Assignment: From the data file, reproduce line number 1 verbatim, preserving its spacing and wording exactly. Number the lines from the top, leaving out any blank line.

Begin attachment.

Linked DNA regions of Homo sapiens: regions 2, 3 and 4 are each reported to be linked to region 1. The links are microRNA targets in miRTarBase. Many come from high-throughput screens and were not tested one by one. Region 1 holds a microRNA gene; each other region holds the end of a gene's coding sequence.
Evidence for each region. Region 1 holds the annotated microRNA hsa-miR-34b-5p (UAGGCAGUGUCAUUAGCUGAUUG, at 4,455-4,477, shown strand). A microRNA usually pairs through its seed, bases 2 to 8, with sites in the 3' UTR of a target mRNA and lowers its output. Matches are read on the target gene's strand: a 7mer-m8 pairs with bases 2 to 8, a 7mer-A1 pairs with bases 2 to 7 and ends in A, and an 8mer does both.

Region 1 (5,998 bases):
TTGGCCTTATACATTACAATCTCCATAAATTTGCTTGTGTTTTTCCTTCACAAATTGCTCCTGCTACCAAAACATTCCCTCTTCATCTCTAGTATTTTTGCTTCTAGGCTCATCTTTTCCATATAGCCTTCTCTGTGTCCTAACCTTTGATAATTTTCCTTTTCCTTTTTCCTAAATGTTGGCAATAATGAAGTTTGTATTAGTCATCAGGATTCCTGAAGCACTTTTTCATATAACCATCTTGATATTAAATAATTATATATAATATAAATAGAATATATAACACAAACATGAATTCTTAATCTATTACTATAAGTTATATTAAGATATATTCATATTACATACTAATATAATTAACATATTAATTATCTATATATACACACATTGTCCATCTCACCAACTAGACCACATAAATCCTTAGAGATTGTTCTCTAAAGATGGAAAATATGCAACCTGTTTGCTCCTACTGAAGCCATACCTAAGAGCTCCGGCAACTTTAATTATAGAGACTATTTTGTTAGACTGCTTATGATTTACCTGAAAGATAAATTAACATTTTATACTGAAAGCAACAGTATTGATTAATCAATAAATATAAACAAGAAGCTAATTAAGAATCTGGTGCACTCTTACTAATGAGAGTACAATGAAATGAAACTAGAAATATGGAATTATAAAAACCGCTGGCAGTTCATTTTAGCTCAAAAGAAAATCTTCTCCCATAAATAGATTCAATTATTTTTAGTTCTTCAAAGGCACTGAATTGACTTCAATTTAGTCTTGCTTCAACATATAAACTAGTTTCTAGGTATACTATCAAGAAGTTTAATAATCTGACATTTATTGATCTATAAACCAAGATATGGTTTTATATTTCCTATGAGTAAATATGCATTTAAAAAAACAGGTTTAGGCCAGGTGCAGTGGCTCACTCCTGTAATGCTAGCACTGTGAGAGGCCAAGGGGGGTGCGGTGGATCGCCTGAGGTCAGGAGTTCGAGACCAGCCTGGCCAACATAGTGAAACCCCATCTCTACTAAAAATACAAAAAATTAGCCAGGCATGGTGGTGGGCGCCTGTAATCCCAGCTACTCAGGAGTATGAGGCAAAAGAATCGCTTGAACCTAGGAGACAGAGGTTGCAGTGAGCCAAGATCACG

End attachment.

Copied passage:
Linked DNA regions of Homo sapiens: regions 2, 3 and 4 are each reported to be linked to region 1. The links are microRNA targets in miRTarBase. Many come from high-throughput screens and were not tested one by one. Region 1 holds a microRNA gene; each other region holds the end of a gene's coding sequence.